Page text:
Day 2 :

30th March 2021
09:00 - 10:30
Asia & the Pacific: The right approach to data governance - Elements of an enabling legal and institutional environment
How well countries approached data handling during the COVID-19 pandemic had a significant impact on the trajectory of their response. However, the global crisis laid bare the challenges of regulatory and legal mechanisms in official data collection in many countries. Faced with rising data demand from policymakers, governments had to ensure business continuity and innovate while adapting to lockdown conditions. Remote work, online systems and an increased use of data have increased the risks to data protection, while legal and regulatory provisions are not always in place to safeguard against the misuse of data. Updating statistics laws can strengthen the ability of countries to handle data amidst a rapidly evolving digital and operational landscape, and support reengineered statistical systems that coordinate various stakeholders around a common goal of addressing data user needs. The regional session will discuss the crucial elements of data governance through a lens of national statistical system legal frameworks and coordination mechanisms, with a focus on new developments that are taking place amidst the pandemic. All sessions will feature simultaneous translation in English, French and Spanish.
14:00 - 14:45
Spotlight - Introducing the Clearinghouse for Financing Development Data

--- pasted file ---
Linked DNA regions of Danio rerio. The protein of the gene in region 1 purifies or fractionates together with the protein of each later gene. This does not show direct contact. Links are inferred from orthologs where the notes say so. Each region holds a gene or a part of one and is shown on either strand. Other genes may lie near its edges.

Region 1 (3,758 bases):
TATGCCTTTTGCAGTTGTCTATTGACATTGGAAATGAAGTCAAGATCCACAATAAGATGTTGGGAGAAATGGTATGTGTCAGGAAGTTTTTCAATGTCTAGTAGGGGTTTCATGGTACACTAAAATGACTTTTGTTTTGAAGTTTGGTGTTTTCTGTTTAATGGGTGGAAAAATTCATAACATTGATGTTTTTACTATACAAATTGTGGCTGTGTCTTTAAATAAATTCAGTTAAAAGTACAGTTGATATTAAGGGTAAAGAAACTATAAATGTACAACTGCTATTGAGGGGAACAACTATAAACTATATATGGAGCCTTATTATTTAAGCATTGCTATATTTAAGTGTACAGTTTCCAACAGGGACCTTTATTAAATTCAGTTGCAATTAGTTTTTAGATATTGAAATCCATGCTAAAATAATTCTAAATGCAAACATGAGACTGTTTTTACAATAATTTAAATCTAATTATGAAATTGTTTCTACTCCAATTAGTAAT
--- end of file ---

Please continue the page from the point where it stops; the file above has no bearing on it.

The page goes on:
To achieve long-term sustainable development for all and to build back better from the COVID-19 pandemic, countries everywhere need more quality, timely and disaggregated data to underpin evidence-based policymaking. What the crisis has shown, however, is that now more than ever many low and middle-income countries face significant hurdles to resource and find the additional support needed to meet the new and increased demand for data created by the pandemic, as well as to continue conducting their regular activities. Since the start of the pandemic, over half of national statistical offices have seen a decrease in funding from national governments as well as donors. Even before the crisis, the Cape Town Global Action Plan for Sustainable Development Data (CTGAP) recognized that more and better funding was required to allow national statistical systems to modernize and develop the capacities required to support the achievement of the 2030 Agenda. In order to reduce data inequalities and ensure that countries can rely on resilient and agile statistical and data system to respond to the current crisis, future shocks, and longer-term sustainable development, it is critical to ensure that data and statistics are adequately and effectively resourced. To address this challenge, countries and the global community must find new ways to create efficiencies in current spending, leverage existing resources and attract new funding, both domestically and from external aid providers. One such innovative solution currently under development is the Clearinghouse for Financing Development Data, a new online platform being driven by the Bern Network on Financing Data for Development. The Clearinghouse will make financing for development data more efficient and effective by providing information and functionalities to better match the supply and demand for statistical support, as well as by creating a community of practice and supporting offline processes that bring together donors, recipients and stakeholders both at the global and the country levels. Come join us for this spotlight session to learn more about the Clearinghouse and how it can help development cooperation partners, aid providers and others make more and better funding for data a reality. The session will include an exclusive visual preview of the platform, as well as a panel conversation on the different ways the Clearinghouse can be used to support bilateral, multilateral and thematic capacity development for data and statistics. The Bern Network on Financing Data for Development is a multi-stakeholder alliance of development cooperation providers, national statistical offices, multilateral organizations and other institutions dedicated to overcome existing barriers that limit incentives to channel adequate financing for data and statistics. Founded by the Swiss Government in 2019, it includes over 150 members from across the globe. PARIS21 serves as the network’s secretariat. All sessions will feature simultaneous translation in English, French and Spanish. Agenda 14:00 – 14:15 Introductory overview - What’s the Clearinghouse for Financing Development Data? - Rajiv Ranjan, Innovation Team Lead, PARIS21 and Jurei Yada, Bern Network Coordination Lead, PARIS21 14:10 – 14:40 Conversation – How can the Clearinghouse help achieve more and better funding for data? - Andrea Ries, Senior Policy Advisor, Swiss Agency for Development and Cooperation - Andrea Richter Hume, Deputy Director, International Monetary Fund - Montasser Kamal, Program Leader, Maternal and Child Health at International Development Research Centre 14:40 - 14:45 Conclusion - What’s next